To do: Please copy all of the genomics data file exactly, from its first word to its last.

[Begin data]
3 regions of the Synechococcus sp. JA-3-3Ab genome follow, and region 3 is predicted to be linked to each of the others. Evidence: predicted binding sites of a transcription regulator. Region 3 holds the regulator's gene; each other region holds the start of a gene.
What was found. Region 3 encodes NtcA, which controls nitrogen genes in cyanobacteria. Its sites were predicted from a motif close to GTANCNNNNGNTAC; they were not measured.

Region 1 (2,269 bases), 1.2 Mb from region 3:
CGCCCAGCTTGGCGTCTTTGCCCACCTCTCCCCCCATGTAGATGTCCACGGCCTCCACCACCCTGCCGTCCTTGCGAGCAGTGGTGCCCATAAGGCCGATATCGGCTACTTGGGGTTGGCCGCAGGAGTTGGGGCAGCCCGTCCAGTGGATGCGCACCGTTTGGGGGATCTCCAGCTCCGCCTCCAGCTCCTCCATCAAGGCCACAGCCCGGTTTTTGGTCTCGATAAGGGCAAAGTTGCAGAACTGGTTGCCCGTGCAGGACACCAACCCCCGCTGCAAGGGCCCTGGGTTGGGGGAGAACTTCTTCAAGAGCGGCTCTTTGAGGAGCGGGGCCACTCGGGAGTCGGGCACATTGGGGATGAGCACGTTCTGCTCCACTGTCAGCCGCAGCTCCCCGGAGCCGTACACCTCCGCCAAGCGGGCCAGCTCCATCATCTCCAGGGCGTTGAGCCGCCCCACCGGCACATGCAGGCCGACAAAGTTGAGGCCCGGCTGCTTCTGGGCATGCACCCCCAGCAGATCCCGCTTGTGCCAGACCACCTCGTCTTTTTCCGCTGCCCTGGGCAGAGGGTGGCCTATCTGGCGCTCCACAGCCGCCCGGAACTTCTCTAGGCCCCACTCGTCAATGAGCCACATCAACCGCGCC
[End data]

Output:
3 regions of the Synechococcus sp. JA-3-3Ab genome follow, and region 3 is predicted to be linked to each of the others. Evidence: predicted binding sites of a transcription regulator. Region 3 holds the regulator's gene; each other region holds the start of a gene.
What was found. Region 3 encodes NtcA, which controls nitrogen genes in cyanobacteria. Its sites were predicted from a motif close to GTANCNNNNGNTAC; they were not measured.

Region 1 (2,269 bases), 1.2 Mb from region 3:
CGCCCAGCTTGGCGTCTTTGCCCACCTCTCCCCCCATGTAGATGTCCACGGCCTCCACCACCCTGCCGTCCTTGCGAGCAGTGGTGCCCATAAGGCCGATATCGGCTACTTGGGGTTGGCCGCAGGAGTTGGGGCAGCCCGTCCAGTGGATGCGCACCGTTTGGGGGATCTCCAGCTCCGCCTCCAGCTCCTCCATCAAGGCCACAGCCCGGTTTTTGGTCTCGATAAGGGCAAAGTTGCAGAACTGGTTGCCCGTGCAGGACACCAACCCCCGCTGCAAGGGCCCTGGGTTGGGGGAGAACTTCTTCAAGAGCGGCTCTTTGAGGAGCGGGGCCACTCGGGAGTCGGGCACATTGGGGATGAGCACGTTCTGCTCCACTGTCAGCCGCAGCTCCCCGGAGCCGTACACCTCCGCCAAGCGGGCCAGCTCCATCATCTCCAGGGCGTTGAGCCGCCCCACCGGCACATGCAGGCCGACAAAGTTGAGGCCCGGCTGCTTCTGGGCATGCACCCCCAGCAGATCCCGCTTGTGCCAGACCACCTCGTCTTTTTCCGCTGCCCTGGGCAGAGGGTGGCCTATCTGGCGCTCCACAGCCGCCCGGAACTTCTCTAGGCCCCACTCGTCAATGAGCCACATCAACCGCGCC